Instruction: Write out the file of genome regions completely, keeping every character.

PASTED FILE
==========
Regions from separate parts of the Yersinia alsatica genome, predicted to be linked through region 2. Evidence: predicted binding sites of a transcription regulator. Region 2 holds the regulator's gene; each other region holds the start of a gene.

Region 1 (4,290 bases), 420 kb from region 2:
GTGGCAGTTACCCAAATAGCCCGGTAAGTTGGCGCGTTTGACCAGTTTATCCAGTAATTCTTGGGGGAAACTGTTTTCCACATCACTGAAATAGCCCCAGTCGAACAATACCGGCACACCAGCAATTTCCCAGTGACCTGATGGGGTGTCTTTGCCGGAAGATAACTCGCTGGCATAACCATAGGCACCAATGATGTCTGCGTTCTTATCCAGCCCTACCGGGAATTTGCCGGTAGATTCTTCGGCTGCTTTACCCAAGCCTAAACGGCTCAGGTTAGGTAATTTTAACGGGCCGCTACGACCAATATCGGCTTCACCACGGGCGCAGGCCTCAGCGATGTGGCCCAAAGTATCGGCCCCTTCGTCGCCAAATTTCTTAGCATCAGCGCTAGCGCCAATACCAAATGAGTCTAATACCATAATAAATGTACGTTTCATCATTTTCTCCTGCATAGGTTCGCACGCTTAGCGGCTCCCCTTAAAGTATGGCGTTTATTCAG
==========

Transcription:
Regions from separate parts of the Yersinia alsatica genome, predicted to be linked through region 2. Evidence: predicted binding sites of a transcription regulator. Region 2 holds the regulator's gene; each other region holds the start of a gene.

Region 1 (4,290 bases), 420 kb from region 2:
GTGGCAGTTACCCAAATAGCCCGGTAAGTTGGCGCGTTTGACCAGTTTATCCAGTAATTCTTGGGGGAAACTGTTTTCCACATCACTGAAATAGCCCCAGTCGAACAATACCGGCACACCAGCAATTTCCCAGTGACCTGATGGGGTGTCTTTGCCGGAAGATAACTCGCTGGCATAACCATAGGCACCAATGATGTCTGCGTTCTTATCCAGCCCTACCGGGAATTTGCCGGTAGATTCTTCGGCTGCTTTACCCAAGCCTAAACGGCTCAGGTTAGGTAATTTTAACGGGCCGCTACGACCAATATCGGCTTCACCACGGGCGCAGGCCTCAGCGATGTGGCCCAAAGTATCGGCCCCTTCGTCGCCAAATTTCTTAGCATCAGCGCTAGCGCCAATACCAAATGAGTCTAATACCATAATAAATGTACGTTTCATCATTTTCTCCTGCATAGGTTCGCACGCTTAGCGGCTCCCCTTAAAGTATGGCGTTTATTCAG